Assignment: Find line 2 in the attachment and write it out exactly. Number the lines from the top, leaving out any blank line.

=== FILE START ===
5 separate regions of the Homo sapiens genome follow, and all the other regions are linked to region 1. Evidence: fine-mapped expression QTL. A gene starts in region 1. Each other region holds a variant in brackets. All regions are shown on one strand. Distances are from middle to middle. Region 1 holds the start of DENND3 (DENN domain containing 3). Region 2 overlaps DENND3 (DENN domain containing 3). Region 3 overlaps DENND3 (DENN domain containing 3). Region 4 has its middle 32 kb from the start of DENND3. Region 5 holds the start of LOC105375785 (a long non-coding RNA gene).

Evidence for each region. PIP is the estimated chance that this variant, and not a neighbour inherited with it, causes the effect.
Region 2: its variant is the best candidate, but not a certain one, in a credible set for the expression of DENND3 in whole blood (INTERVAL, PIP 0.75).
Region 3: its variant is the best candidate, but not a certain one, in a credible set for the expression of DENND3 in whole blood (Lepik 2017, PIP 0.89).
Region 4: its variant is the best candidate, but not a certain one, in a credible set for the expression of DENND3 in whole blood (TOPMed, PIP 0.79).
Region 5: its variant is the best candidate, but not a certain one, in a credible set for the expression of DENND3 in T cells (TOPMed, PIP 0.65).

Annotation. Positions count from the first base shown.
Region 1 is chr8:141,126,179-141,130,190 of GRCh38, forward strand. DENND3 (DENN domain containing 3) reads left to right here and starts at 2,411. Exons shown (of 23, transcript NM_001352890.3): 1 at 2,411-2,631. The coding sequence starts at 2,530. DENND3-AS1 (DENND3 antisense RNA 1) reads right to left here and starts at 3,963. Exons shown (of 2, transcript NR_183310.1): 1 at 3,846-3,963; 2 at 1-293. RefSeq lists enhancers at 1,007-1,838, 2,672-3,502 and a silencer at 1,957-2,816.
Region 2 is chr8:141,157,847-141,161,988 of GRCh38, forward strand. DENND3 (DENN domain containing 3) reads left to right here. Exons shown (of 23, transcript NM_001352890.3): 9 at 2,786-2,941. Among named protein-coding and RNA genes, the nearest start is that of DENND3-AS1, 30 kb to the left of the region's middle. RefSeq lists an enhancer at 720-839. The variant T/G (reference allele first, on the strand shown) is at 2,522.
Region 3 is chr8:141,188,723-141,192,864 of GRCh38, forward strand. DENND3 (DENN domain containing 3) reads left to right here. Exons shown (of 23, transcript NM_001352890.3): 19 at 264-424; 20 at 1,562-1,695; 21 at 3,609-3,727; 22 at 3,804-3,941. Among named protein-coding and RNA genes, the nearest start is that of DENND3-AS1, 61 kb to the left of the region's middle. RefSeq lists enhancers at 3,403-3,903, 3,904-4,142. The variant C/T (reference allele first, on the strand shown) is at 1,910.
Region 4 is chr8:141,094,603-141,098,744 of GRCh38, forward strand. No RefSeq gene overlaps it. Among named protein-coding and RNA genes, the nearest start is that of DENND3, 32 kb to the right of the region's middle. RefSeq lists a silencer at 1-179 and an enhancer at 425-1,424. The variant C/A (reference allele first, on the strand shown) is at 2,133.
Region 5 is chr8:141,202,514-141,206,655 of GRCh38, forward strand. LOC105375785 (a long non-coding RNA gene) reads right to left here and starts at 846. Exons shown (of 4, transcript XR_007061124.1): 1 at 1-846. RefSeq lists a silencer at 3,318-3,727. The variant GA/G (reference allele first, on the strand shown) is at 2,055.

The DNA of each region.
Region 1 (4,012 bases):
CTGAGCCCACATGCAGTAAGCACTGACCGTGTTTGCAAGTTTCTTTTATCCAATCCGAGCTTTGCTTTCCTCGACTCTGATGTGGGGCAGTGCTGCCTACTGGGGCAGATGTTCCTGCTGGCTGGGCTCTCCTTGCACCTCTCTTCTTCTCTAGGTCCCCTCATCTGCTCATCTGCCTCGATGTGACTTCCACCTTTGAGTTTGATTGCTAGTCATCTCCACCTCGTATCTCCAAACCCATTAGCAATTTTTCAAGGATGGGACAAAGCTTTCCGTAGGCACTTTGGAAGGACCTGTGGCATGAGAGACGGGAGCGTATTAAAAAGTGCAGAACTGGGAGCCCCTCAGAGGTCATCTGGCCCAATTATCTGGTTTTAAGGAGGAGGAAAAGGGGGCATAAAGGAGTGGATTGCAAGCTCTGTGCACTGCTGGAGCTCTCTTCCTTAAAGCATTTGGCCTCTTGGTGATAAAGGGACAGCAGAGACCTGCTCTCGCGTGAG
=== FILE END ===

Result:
Evidence for each region. PIP is the estimated chance that this variant, and not a neighbour inherited with it, causes the effect.